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Don Roach: Who is Clay Pell?

Wednesday, February 05, 2014


Before we try and dissect the man who would be governor, let’s first talk about the choices the Rhode Island electorate has made recently. No offense meant but in 2012, we re-elected a man who nearly brought Providence to its financial knees. If you or I had committed the same number of errors Cicilline did in Providence we would be out of a job. In 2010, we elected a man whose lawn signs read, “Trust Chafee” while the ensuing years have shown us we can do anything but.

So you’ll have to excuse me if I’m not jumping up and down in excitement at the thought that Rhode Island may vote for a name and not a candidate with the right plan for Rhode Island. But maybe Clay Pell is both? Well, let’s see if we can find out.

I began my search by googling “Clay Pell”. I was shocked that most of the stories started with “Michelle Kwan’s husband.” Though, I was more expecting “grandson of former Senator Claiborne Pell.” Try it yourself and see what happens. Look, I’m not naïve enough to think that people won’t think of him as Michelle Kwan’s husband because of who she is and what she means to the Olympics. I get that, but just because he has a famous grandfather and a more famous wife, doesn’t make him qualified to be the next governor of Rhode Island does it?

So who is Clay Pell?

I visited his campaign site hoping to get answers to that question as well as figure out what his positions are on issues facing Rhode Island. I learned that Pell served in the Coast Guard, served as a military prosecutor, was a director of strategic planning on Obama’s national security team, and an assistant secretary at the Department of Education.

Notably missing from his curriculum vitae is any elective office experience. From dog catcher to President, Pell does not appear to have experience running for office before and most importantly serving in a position that is directly accountable to voters. Does this disqualify him for running for governor? Certainly not, but it means we need to know more about Pell’s positions because we cannot look at his track record and judge him by his past results.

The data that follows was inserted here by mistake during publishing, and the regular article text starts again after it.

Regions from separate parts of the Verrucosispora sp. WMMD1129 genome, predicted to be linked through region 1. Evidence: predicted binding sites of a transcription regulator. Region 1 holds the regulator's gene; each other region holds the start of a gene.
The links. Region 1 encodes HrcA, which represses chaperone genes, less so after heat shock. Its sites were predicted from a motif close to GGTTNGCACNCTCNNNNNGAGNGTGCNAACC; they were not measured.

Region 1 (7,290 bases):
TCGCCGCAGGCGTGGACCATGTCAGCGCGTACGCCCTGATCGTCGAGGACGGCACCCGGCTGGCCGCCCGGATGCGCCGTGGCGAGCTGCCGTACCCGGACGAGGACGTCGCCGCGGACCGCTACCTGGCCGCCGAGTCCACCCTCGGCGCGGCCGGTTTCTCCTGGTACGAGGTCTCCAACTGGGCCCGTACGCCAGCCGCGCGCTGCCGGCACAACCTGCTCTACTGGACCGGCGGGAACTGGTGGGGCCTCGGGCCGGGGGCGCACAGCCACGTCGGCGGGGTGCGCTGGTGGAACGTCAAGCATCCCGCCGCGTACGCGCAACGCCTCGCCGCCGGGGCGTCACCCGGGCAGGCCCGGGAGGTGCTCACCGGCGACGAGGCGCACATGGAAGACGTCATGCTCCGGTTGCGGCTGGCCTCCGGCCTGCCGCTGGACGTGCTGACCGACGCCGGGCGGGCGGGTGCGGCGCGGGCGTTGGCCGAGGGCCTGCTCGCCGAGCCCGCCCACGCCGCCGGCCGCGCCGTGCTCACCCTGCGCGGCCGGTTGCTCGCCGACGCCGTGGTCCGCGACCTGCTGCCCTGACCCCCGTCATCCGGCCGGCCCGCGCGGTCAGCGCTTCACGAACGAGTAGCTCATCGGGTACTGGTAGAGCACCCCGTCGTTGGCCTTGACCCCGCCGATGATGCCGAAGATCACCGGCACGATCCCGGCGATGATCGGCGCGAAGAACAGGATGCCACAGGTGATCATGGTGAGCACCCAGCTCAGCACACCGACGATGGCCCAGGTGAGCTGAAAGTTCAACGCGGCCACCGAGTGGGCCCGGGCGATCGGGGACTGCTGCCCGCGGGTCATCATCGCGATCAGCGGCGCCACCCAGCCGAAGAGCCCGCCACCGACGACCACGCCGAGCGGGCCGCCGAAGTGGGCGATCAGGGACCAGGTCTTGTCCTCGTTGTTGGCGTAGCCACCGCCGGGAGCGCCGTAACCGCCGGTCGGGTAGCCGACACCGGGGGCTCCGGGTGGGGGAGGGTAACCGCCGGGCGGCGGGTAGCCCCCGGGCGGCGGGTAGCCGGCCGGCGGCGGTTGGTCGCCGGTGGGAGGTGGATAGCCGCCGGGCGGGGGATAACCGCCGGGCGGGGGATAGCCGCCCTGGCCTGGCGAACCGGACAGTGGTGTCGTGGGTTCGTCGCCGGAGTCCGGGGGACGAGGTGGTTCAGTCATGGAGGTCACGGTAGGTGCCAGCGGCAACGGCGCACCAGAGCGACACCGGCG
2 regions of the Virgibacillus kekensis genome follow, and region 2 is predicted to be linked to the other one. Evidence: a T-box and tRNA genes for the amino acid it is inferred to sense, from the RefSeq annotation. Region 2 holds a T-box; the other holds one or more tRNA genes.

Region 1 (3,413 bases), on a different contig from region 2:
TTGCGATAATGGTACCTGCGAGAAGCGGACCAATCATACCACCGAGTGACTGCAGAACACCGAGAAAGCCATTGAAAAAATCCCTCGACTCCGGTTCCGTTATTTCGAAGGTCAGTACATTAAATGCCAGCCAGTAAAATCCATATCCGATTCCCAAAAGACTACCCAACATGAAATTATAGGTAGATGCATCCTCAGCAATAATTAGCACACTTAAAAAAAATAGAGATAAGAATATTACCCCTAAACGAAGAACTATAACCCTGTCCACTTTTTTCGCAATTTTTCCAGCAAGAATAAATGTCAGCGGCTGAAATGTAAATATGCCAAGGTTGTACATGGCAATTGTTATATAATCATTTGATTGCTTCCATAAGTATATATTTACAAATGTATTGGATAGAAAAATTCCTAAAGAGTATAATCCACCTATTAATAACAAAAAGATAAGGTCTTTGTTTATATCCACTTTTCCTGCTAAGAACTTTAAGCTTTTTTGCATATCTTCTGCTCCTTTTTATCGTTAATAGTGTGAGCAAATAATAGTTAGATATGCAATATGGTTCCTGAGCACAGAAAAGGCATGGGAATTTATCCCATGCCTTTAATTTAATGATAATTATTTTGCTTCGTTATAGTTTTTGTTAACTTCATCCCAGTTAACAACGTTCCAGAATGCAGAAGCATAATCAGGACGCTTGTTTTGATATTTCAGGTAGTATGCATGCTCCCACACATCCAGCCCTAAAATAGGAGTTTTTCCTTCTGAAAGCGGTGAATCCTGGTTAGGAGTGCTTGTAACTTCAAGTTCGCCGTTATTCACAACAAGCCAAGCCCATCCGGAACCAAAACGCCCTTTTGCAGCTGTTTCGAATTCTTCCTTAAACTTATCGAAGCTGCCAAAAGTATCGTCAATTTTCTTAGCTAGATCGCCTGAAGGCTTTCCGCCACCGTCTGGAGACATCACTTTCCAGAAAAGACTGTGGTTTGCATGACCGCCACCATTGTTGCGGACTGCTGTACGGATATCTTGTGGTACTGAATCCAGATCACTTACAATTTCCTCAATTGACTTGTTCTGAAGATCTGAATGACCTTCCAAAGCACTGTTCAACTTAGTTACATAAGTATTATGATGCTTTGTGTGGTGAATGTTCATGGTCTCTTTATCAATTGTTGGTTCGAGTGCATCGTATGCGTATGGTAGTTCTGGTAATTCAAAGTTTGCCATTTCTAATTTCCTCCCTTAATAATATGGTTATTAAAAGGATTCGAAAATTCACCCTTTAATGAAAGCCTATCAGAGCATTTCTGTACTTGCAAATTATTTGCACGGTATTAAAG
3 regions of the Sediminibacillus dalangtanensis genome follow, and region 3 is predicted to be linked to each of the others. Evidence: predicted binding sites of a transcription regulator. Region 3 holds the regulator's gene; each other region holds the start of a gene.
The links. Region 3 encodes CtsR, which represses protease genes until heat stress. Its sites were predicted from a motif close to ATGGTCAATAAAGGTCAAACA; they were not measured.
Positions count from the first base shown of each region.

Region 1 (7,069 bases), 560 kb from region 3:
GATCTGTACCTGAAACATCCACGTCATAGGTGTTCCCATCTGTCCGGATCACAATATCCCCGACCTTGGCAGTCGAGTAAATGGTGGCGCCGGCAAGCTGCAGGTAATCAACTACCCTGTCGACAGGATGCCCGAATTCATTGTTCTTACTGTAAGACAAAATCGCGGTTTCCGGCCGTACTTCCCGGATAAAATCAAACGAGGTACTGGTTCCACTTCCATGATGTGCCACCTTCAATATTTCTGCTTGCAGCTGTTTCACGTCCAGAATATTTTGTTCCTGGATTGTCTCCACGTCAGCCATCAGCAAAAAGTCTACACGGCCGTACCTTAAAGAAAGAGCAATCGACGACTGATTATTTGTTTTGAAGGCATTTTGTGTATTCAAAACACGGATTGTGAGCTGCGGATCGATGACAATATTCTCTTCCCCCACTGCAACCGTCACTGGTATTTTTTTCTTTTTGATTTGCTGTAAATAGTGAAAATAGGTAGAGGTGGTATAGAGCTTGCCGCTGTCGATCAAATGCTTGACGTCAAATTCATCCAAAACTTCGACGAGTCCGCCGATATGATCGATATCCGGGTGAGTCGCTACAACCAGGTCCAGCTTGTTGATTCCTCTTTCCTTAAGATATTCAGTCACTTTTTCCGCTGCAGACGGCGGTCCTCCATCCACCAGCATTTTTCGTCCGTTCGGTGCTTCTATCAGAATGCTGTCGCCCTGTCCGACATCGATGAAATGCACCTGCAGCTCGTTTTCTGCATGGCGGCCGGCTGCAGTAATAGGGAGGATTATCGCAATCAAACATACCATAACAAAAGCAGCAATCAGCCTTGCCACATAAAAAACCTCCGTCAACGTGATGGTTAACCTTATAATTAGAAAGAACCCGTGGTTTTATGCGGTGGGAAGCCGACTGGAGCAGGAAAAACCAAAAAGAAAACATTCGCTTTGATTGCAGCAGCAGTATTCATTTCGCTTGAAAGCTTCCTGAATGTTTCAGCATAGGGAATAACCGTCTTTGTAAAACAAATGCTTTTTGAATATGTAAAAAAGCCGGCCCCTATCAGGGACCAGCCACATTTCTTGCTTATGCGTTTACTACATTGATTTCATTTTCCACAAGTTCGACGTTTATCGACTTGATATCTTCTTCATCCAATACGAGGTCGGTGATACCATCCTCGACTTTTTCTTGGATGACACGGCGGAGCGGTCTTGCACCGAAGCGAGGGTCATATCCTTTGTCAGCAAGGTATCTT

What you will find on Pell’s site is that he serves in our Armed forces and has served in the Obama administration. Neither of these experiences gives us any indication he knows about creating a culture that leads to job creation in Rhode Island or how he will tackle our tax structure. His Education Department experience may be useful when addressing issues such as charter schools, raising the level of success of our students, and his perspective on Commissioner Gist and the job she is doing. However, having served as the Assistant Secretary on International and Foreign Language Education, we need ask how close he was to bread and butter state educational issues such as graduation, SAT scores, and vocational schools.

And that’s just it, the Pell website offers no insight on how he plans to address our state’s problems…but it does allow you to contribute if you’re into contributing to a campaign without having any idea of where the candidate stands on the issues. Alas, even though he has announced that he is running for governor we don’t have a handy-dandy guide telling us where he stands on the issues affecting our state. For someone who went through a process of coming to this decision, I expected a bit more from his website.